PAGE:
possibly part of a column someday, but not today, so this is as good a place as any for it.
At a certain point in our lives, we all recognize that change is difficult. No matter how dearly we want to change some part of our lives, it seems that something always interferes, some wrench is always thrown into the works.
About twenty years ago, I was privileged to take a class at the Sloan School of Management taught by Richard Beckhard, one of the most highly respected organizational consultants in the country. The theme of the class was managing organizational change. Although the principals we discussed were geared towards implementing change in large social and business groups, they can just as easily be applied to changes we want to make in our personal lives.
The most common reason that change fails is unrealistic expectations. Beckhard laid out for us a set of rules that seems almost too simple to work, and so much like common sense that you have to wonder why everyone doesn’t just know how to do these things instinctively. But given the success of Beckhard’s practice, and the high rate of failure all around us, it’s obvious that common sense is not that common. So, here’s my distillation of Beckhard’s rules for successfully implementing change, as applied to a personal situation:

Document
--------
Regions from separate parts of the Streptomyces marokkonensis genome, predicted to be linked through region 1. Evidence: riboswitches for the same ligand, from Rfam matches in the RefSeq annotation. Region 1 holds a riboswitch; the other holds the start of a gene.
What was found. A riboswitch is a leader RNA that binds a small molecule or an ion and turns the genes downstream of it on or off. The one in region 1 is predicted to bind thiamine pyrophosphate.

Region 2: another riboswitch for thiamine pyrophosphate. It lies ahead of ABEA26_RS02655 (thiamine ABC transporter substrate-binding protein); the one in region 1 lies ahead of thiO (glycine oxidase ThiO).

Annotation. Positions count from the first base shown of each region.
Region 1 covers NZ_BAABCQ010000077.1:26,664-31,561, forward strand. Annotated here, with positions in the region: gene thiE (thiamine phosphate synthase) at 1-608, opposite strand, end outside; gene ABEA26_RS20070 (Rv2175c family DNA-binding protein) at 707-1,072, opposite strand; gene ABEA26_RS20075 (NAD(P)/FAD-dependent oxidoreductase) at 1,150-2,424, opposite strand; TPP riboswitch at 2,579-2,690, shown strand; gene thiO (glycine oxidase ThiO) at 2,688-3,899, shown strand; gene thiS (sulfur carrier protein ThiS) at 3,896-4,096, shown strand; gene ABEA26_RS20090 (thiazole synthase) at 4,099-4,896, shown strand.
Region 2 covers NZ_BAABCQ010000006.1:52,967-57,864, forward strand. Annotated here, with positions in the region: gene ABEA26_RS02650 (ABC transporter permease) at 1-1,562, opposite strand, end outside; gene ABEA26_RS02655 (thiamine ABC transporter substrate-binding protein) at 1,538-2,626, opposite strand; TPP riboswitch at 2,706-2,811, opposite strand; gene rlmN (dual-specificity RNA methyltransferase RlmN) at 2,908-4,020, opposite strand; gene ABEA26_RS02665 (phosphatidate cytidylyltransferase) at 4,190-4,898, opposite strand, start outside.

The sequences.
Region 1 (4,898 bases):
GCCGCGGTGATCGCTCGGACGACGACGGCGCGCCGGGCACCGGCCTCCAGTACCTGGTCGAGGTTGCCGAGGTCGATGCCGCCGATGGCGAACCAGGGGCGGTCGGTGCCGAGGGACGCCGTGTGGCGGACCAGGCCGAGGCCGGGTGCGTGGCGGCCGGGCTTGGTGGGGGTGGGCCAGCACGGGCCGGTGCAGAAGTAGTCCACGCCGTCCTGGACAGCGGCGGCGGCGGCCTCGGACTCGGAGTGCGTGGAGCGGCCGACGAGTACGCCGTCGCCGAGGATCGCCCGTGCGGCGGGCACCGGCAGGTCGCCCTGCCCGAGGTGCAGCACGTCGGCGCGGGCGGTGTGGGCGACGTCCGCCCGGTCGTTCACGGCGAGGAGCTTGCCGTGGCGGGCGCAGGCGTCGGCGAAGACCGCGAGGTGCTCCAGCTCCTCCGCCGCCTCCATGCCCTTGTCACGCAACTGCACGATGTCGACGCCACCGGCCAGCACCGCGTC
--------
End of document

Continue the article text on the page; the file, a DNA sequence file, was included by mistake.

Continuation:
1. Imagine what your life will be like when the change has been successfully implemented. This isn’t a daydream, but a concrete goal. Be as detailed about it as you can. Will you still have the same job, home, car, wardrobe, diet, eating habits, shopping habits? What exactly are you trying to change? Nail it down as much as you can.
2. Now, examine your life now and pay special attention to the areas that you have targeted for change.
3. The hard part: map out a plan for getting from your “Before” to your “After”. This is where most people fall short, because their plans are not realistic. A good plan, one that you can actually follow, makes small changes that accumulate over time to help you reach your goal.
4. Implement the plan. The best of intentions go astray, but if your plan is doable, your chances for success are a lot higher. Once you’ve laid out an actual plan, the idea of change seems much more manageable, so go out and do it!
OK, here's my scenario: write a syndicated newspaper column
Here's my plan:
1) define the column and its goals -- done
2) publish at least 6 columns online, if possible, to establish "brand", get the name out there, and, most importantly, provide the all-important "clips" (the journalistic equivalent of "street cred".)
3) write 10 columns for marketing to newspapers (half way there)
4) put together marketing packages and send them out (lots left to do here)
5) set up a website to handle correspondence related to the column and as a marketing support tool (I've made a good start, here)
So -- I have to write 5 more columns, and put together my packets and start mailing, mailing, mailing. I'm wondering what is going on with LCL Magazine and if it will be published again, but if it's not, that's not my fault, and even though I've only had one column published so far, I did get a nice amount of feedback.
Head down, nose to grindstone, all that.
(Oh yeah, my freelance job picks up next week, too. At least I have some income to offset all the office supply and postage expenses I'm about to incur.) Hee!